Waylon Jennings, singer
Singer
The Highwaymen
birth name: Waylon Arnold Jennings

Waylon Jennings

June 15, 1937, Littlefield, TX ~ February 13, 2002, AZ

Jennings has managed simultaneously to return country to its roots and to revolutionize its beat and pitch. He has turned his back on the weepy strings and session orchestration most closely associated with modern country music, producing instead the exciting, gritty sound that has come to be the trademark of the Outlaw movement. “Maybe that's what has all these citified hippies so excited,” writes Melvin Shestack in The Country Music Encyclopedia, “the fact that here's a big, mean-looking man with a band that could easily be a group of rock-and-rollers with their long hair and electric guitars, and they're playing music that has as much rhythmic guts as you could wish for, but still really isn't anything like what they get on the radio around here. It's country music, no mistake, and do they ever love it to death. It's genuine, no frills, no slickness, no pretensions. Just hard-hitting, hard-living country soul.” ~ Musicianguide: Waylon Jennings ~ retrieved June 18, 2013 © Musicianguide

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June 15, 2002 ~ Billboard Hot 100 ~ #3 (5) Nelly, Hot In Herre ~ #2 (2) P. Diddy featuring Usher & Loon, I Need A Girl (Part One) ~ #1 (1) Ashanti, Foolish

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In 1958, Buddy Holly arranged Jennings's first recording session, of Jole Blon and When Sin Stops (Love Begins). Holly hired him to play bass. In Clear Lake, Iowa, Jennings gave up his seat on the ill-fated flight that crashed and killed Holly, J.P Richardson, Ritchie Valens, and pilot Roger Peterson. ~ Wikipedia: Waylon Jennings ~ retrieved January 18, 2016 © Wikipedia

Waylon Jennnings ~ Inducted in the 2001 Country Music Hall of Fame ~ By the early 1970s Jennings was getting frozen out of country’s mainstream. He retaliated by hiring jazz musician Miles Davis's maverick manager from New York City, who put him into such high profile venues as the rock-retro Max’s Kansas City in New York. Gradually, Jennings began to win his war in the studio. He stayed true to his musical instincts and recorded a gallery of landmark recordings, most notably the 1973 albums Lonesome, On’ry And Mean and Honky Tonk Heroes. ~ 2001 © Country Music Hall Of Fame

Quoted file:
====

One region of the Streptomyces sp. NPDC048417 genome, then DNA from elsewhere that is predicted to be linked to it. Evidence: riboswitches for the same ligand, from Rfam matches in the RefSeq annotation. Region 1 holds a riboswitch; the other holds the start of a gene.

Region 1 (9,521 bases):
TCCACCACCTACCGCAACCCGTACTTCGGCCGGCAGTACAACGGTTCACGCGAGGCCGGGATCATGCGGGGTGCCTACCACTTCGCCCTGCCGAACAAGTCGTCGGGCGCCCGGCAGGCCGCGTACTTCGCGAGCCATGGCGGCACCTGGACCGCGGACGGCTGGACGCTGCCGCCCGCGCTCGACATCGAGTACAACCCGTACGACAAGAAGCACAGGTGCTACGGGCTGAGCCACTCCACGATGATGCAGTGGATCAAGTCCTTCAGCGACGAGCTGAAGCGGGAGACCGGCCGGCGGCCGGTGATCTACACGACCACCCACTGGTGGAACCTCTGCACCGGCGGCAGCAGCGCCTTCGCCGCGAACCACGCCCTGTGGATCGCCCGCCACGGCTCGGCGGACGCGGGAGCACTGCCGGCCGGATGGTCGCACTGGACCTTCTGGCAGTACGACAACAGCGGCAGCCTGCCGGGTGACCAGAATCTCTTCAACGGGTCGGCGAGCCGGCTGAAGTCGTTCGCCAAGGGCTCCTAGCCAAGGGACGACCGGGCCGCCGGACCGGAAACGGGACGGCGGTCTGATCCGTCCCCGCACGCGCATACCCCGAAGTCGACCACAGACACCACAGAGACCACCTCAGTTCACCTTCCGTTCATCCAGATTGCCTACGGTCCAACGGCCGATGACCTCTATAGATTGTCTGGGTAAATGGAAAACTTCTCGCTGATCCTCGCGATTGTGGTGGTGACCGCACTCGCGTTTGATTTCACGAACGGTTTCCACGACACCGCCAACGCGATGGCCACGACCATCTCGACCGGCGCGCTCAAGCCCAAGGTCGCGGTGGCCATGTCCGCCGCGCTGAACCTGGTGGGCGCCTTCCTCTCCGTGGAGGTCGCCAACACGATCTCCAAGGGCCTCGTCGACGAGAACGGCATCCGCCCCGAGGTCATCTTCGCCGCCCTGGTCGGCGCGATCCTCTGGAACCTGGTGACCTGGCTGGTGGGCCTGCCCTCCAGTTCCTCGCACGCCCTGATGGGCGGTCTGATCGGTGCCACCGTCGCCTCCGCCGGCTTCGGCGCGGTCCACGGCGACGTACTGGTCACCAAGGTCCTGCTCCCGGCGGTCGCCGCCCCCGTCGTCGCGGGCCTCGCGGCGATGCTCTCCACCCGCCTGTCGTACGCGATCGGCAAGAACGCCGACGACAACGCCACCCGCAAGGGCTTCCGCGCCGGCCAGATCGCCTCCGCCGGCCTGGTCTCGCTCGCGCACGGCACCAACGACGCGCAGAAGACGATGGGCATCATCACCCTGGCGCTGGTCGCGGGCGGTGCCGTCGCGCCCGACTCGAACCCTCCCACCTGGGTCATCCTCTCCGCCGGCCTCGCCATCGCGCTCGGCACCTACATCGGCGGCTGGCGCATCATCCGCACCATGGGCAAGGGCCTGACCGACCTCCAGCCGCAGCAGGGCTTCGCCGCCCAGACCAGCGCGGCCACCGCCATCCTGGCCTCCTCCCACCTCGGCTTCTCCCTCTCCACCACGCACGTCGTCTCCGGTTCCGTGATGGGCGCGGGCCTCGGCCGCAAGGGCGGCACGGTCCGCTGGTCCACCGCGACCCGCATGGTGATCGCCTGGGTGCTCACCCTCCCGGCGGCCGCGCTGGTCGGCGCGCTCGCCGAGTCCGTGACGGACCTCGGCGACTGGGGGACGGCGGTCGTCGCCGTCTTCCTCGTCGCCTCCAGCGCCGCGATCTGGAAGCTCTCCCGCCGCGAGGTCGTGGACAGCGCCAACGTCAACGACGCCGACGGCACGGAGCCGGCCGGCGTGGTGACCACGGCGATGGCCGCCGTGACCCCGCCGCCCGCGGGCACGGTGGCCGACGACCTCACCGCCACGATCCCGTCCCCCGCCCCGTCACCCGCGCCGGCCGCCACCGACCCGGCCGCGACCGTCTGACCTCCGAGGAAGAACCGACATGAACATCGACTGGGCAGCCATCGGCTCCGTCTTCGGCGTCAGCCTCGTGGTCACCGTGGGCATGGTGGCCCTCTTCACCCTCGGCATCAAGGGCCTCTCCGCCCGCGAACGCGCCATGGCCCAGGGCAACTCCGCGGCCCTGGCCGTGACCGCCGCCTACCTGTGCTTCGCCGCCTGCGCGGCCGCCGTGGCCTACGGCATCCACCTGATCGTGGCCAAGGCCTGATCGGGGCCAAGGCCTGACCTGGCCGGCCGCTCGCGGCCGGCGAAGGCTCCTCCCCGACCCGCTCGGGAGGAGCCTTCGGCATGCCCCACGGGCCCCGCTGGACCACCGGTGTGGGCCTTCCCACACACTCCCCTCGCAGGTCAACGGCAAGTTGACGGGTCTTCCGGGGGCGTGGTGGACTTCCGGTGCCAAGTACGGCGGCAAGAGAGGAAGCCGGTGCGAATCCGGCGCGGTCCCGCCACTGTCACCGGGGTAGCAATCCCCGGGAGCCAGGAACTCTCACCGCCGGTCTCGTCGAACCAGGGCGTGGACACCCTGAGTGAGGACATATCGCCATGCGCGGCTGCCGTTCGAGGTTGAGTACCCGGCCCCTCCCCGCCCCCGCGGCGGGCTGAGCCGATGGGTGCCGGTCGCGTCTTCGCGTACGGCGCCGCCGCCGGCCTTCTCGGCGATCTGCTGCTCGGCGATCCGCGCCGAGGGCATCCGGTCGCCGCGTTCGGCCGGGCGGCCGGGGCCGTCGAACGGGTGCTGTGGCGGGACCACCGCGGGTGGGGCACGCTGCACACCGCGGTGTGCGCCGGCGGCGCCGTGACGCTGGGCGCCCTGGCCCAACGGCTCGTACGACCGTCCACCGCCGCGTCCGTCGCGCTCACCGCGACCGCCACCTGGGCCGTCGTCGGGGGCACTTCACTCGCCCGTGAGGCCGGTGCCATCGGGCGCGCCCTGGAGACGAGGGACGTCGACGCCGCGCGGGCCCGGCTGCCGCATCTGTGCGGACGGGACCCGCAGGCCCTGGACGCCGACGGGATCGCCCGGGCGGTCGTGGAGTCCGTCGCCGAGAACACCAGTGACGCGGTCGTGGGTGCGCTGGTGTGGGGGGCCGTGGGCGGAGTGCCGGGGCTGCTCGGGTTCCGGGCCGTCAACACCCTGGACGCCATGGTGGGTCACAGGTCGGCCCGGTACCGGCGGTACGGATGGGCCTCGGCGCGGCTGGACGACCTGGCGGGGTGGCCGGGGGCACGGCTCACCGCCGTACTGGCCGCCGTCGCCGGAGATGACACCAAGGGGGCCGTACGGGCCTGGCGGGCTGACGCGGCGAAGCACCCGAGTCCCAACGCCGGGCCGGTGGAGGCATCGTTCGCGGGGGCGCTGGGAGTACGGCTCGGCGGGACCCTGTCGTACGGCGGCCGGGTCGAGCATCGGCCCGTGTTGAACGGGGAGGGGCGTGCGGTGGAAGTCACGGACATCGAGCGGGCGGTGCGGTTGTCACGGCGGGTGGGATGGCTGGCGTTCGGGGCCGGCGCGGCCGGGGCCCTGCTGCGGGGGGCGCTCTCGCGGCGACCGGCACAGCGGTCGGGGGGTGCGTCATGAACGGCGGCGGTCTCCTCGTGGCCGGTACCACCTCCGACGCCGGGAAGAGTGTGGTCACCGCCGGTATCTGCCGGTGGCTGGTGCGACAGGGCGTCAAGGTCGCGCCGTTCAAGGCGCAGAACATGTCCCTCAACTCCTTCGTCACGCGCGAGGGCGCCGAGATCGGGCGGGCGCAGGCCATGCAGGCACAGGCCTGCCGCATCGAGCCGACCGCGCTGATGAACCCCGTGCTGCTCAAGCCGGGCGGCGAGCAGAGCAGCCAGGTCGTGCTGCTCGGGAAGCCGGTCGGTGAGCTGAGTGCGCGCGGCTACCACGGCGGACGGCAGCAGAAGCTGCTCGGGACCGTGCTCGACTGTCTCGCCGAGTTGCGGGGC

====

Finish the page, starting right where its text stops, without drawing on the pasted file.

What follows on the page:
In 2012 no less than six Waylon Jennings albums made it to the #DLW500 Dylan's 500 Greatest Albums Of All Time ~ #375 This Time (1974) ~ #294 Waylon At JD's (1964) ~ #258 Ramblin' Man (1974) ~ #183 Lonesome, On'ry & Mean (1973) ~ #62 Waylon Live (1976) ~ #35 Honky Tonk Heroes (1973)

Waylon Jennings & Willie Nelson ~ Mammas, Don't Let Your Babies Grow Up To Be Cowboys (Bruce) ~ Ranked #10 Rolling Stone 100 Greatest Country Songs Of All Time in 2014 ~ The best buddy team in country history took the cowboy song tradition of Roy Rogers into the Seventies, with a front-porch charisma that any doctor or lawyer would be lucky to have. ~ 2014 © Rolling Stone

Highwaymen

Before rock & roll gave listeners the Traveling Wilburys, country music spawned the Highwaymen, a supergroup of mythic proportions that featured living legends Johnny Cash, Willie Nelson, Waylon Jennings, and Kris Kristofferson. ~ Allmusic: Highwaymen ~ retrieved April 24, 2014 © Allmusic

The Highwaymen ~ The Road Goes On Forever (1995) ~ #480 #DLW500 Dylan's 500 Greatest Albums Of All Time



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